The Playbook Tablet from Research in Motion (RIM) is a neat and stylish bit of kit and its entertainment potential delighted us.
Though we don’t know yet when the Playbook will be available, The INQUIRER was impressed with its first proper go with the device. The tablet is still in development and was running an older version of the Blackberry tablet operating system than will be preloaded at launch.
The Playbook has a stylish design, feels well made and is nice and light. It’s small with its 7-inch LCD screen and seems smaller than Samsung’s Galaxy Tab, though that is also a 7-inch tablet. The Blackberry tablet device is easy to hold with one hand in various positions and use the screen with the other comfortably. This makes it an extremely portable device.
The 1GHz dual-core processor and 1GB RAM mean that the device runs very smoothly and it didn’t struggle with multi-tasking in our experience. The high definition display is nice and clear with good viewing angles. The way you navigate around the Playbook’s OS is based around swipe gestures, which you perform using the bezel around the screen. Though at first these weren’t completely intuitive we found them easy to pick up with only a little instruction.
The Playbook supports Flash 10.1, a handy feature for web browsing, with RIM boasting that the web experience on the Playbook is one of its best features. The test unit we were given did, however, fail to cope with the BBC’s Iplayer website, which crashed the tablet. We assume that the final version of the Blackberry OS loaded on the Playbook will have bugs like this ironed out.
RIM has teamed up with EA Games, which has produced a version of Need for Speed especially for the Playbook that uses the sensors in the tablet to drive and steer the car. While the graphics were very impressive, the way the game rotates the picture on screen as you steer the car created an uncomfortable, headache-inducing experience for us, though some may like it.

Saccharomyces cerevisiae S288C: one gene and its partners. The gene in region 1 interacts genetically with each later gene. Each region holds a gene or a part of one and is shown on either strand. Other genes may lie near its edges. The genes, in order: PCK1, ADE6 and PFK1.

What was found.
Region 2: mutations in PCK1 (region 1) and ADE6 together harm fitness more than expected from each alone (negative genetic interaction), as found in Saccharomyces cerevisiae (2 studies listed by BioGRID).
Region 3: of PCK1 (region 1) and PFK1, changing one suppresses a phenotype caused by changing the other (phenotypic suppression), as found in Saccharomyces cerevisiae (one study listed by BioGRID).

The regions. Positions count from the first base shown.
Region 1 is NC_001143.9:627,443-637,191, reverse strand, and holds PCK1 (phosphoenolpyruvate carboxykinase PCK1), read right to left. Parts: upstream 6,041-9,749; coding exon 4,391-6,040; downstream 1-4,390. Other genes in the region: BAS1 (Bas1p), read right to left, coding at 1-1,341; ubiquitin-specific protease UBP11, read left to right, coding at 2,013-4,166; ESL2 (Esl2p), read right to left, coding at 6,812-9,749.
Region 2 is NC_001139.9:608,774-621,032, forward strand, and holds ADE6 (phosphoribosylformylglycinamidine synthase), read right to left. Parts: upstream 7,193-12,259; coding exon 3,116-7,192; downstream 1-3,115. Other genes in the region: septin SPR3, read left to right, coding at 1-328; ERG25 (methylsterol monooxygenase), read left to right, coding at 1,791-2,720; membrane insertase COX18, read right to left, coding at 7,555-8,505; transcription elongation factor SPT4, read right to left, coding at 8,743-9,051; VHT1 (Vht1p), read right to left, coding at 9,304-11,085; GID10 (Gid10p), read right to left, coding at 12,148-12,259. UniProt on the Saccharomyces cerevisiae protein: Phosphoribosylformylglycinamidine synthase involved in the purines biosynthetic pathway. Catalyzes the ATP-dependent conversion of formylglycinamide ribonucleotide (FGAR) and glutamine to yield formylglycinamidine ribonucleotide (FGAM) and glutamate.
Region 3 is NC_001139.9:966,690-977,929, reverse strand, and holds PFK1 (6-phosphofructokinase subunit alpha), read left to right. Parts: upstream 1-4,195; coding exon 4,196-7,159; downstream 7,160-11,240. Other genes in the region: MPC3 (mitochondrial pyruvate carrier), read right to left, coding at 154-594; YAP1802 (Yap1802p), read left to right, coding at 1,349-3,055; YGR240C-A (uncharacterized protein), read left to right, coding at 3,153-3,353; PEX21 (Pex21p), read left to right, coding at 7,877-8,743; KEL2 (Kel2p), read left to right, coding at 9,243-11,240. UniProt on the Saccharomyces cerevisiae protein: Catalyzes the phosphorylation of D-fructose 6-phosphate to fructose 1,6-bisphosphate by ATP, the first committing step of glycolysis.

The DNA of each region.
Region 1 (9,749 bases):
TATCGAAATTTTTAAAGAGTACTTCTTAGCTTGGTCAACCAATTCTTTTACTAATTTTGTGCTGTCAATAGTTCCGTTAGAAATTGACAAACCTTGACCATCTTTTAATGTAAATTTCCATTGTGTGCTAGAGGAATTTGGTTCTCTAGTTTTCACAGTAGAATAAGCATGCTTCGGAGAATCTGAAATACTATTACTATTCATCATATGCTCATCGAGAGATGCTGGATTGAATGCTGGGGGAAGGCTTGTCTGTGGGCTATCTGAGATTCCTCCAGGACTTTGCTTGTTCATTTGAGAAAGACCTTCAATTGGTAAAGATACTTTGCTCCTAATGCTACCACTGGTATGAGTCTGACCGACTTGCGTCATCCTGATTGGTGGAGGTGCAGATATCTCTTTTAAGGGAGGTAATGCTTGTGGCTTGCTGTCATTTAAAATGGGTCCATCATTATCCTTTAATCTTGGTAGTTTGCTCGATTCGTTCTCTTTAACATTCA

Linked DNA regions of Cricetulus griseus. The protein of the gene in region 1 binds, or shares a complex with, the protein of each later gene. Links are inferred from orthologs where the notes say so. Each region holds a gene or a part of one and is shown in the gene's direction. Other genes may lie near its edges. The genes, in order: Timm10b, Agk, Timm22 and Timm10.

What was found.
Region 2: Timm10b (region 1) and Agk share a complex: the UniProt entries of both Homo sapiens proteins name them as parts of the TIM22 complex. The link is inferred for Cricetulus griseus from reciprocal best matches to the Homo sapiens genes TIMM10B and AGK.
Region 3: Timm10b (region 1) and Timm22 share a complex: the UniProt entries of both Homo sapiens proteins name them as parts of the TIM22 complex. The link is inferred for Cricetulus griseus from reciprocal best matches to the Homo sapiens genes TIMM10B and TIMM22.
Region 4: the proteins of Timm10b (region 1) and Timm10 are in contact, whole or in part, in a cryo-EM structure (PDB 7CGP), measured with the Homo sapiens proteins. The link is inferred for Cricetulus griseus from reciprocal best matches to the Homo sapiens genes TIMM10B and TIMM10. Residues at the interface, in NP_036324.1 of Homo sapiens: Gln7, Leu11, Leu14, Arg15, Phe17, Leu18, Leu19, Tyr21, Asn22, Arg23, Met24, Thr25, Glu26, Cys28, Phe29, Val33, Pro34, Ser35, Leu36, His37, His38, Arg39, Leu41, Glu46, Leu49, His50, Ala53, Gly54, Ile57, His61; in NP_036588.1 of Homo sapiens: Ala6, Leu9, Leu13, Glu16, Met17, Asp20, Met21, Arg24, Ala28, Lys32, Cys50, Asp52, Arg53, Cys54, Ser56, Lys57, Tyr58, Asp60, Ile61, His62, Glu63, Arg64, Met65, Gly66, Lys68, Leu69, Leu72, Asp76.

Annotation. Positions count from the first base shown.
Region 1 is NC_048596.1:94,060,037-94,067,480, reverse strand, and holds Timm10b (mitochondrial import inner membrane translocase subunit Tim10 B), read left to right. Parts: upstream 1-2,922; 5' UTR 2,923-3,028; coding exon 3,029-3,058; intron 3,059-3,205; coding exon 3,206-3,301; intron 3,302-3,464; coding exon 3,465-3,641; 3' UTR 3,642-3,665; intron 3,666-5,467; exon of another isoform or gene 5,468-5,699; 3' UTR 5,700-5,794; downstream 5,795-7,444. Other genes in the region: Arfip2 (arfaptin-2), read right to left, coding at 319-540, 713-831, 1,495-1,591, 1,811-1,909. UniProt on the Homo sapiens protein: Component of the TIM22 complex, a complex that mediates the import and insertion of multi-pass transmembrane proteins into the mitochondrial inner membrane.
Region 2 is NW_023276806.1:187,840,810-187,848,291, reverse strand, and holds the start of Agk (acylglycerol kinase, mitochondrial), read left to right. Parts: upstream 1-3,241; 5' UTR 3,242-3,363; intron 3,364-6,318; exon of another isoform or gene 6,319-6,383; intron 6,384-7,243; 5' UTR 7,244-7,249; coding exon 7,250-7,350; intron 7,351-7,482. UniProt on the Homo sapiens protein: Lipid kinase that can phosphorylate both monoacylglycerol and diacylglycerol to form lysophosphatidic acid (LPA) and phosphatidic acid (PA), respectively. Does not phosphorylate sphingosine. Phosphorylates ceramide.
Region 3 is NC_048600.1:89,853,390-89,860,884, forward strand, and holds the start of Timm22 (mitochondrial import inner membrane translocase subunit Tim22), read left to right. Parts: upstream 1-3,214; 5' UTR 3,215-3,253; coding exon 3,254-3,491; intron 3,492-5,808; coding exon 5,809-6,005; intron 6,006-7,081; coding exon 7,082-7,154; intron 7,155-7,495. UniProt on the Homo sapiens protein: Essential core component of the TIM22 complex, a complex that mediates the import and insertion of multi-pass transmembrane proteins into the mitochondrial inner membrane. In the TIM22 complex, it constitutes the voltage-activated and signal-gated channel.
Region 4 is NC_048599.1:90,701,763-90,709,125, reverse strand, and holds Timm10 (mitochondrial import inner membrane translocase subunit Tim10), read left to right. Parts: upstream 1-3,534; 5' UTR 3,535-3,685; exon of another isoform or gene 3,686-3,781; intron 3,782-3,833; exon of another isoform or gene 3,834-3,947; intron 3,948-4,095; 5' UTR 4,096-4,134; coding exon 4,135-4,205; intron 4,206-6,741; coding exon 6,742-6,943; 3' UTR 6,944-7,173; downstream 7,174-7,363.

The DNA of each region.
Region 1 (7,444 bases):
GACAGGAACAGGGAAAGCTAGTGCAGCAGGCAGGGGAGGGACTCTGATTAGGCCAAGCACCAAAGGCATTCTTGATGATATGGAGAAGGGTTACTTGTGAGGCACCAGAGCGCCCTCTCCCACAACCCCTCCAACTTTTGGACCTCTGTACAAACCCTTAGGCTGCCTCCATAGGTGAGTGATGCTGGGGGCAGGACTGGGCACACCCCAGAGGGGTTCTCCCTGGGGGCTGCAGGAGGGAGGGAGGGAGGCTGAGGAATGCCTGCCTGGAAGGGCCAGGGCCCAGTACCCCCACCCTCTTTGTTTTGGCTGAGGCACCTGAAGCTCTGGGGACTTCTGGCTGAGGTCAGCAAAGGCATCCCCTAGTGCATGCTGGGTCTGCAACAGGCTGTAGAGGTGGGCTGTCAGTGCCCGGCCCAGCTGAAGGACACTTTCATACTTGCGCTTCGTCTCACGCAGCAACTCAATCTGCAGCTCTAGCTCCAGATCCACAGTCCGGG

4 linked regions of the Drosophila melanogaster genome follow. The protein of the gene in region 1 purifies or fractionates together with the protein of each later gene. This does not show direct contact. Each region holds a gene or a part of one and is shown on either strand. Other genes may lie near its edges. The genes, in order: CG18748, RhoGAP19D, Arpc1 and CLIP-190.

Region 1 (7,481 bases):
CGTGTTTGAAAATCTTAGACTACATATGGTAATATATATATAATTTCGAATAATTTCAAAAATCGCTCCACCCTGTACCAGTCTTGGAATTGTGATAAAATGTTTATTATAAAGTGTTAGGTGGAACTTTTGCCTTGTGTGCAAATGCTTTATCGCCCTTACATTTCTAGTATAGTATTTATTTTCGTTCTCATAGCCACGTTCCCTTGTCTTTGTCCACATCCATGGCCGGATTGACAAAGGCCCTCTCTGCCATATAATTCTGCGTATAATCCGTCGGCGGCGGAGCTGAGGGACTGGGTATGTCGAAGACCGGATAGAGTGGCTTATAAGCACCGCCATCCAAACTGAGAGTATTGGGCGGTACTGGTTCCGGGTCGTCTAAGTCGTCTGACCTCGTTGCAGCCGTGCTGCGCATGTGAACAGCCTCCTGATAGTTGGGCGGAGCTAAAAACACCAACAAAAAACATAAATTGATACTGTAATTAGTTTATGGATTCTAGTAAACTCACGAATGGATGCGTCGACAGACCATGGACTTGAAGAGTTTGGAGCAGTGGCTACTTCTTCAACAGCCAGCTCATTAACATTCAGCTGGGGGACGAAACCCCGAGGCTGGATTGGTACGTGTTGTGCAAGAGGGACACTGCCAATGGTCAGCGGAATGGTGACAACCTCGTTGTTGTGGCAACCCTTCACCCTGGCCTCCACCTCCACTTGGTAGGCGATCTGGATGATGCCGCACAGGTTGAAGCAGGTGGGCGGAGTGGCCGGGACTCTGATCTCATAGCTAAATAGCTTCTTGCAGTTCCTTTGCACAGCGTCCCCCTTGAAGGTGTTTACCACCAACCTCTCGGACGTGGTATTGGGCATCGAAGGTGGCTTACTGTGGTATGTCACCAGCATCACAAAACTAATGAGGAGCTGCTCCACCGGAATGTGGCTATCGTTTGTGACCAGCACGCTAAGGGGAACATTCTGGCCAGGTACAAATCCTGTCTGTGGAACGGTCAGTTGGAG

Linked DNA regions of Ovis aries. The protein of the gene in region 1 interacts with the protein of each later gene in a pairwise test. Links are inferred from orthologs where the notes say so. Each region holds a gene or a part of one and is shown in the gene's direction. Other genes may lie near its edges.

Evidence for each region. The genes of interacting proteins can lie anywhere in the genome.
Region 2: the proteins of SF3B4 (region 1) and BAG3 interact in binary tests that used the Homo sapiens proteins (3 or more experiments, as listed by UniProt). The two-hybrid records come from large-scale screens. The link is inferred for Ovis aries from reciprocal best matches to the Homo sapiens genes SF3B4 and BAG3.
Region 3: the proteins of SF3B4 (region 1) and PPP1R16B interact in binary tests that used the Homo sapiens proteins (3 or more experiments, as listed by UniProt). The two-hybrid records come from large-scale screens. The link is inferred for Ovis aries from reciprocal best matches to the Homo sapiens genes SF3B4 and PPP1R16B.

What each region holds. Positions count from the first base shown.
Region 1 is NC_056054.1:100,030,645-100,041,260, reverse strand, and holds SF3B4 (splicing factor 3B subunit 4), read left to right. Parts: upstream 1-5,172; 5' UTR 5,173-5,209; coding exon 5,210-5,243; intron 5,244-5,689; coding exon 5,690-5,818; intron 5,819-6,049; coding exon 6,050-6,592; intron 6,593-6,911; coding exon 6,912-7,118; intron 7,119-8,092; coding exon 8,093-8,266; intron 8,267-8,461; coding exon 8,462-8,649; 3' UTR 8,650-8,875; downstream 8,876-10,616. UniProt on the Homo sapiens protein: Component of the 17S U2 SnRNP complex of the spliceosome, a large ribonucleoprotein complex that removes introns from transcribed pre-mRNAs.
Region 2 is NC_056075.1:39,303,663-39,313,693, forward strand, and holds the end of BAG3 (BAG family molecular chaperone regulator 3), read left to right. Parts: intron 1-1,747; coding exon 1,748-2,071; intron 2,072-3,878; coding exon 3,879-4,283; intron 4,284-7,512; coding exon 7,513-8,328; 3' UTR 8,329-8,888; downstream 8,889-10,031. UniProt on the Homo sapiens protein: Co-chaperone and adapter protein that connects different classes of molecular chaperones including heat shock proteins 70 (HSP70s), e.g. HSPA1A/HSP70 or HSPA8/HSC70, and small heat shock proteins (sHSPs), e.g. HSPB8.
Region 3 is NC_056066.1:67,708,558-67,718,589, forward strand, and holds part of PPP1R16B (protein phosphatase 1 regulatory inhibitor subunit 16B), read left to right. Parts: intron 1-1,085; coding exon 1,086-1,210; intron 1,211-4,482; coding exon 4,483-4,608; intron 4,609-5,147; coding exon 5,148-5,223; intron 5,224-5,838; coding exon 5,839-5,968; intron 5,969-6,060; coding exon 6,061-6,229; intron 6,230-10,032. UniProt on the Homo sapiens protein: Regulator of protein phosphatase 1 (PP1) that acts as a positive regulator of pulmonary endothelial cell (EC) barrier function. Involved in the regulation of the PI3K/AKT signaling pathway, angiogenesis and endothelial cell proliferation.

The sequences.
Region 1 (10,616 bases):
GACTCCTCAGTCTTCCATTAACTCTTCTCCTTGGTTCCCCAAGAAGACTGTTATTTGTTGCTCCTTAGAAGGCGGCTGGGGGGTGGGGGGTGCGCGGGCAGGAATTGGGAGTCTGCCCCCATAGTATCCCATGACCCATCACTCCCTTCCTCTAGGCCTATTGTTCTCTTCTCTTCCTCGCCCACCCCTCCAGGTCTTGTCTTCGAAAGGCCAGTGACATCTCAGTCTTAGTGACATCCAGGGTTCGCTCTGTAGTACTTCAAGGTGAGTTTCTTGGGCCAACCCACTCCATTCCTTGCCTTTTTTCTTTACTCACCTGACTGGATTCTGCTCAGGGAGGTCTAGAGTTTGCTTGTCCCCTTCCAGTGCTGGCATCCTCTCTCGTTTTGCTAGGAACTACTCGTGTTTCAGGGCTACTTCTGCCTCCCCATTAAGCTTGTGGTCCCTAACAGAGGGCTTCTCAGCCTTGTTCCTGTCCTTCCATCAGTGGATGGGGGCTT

Blackberry owners will be attracted to the Playbook due to its ability to tether to a Blackberry smartphone via Bluetooth to sync and access a number of features such as email, though The INQUIRER wasn’t able to test these features because they weren’t present on the prototype model we tested.
Though RIM says that the tablet is designed for business applications and it has a solid history with those, the entertainment and media features were prominent while business functions weren’t present during testing but are promised for launch. If these features do arrive and work as well as RIM says they will, then the Blackberry Playbook tablet could turn out to be a great combination of work and play.
The dual cameras are welcome features of the Playbook, which has a 3MP front facing camera and a 5MP rear facing camera. The few test photos that The INQUIRER took with the rear camera were impressively sharp and bright.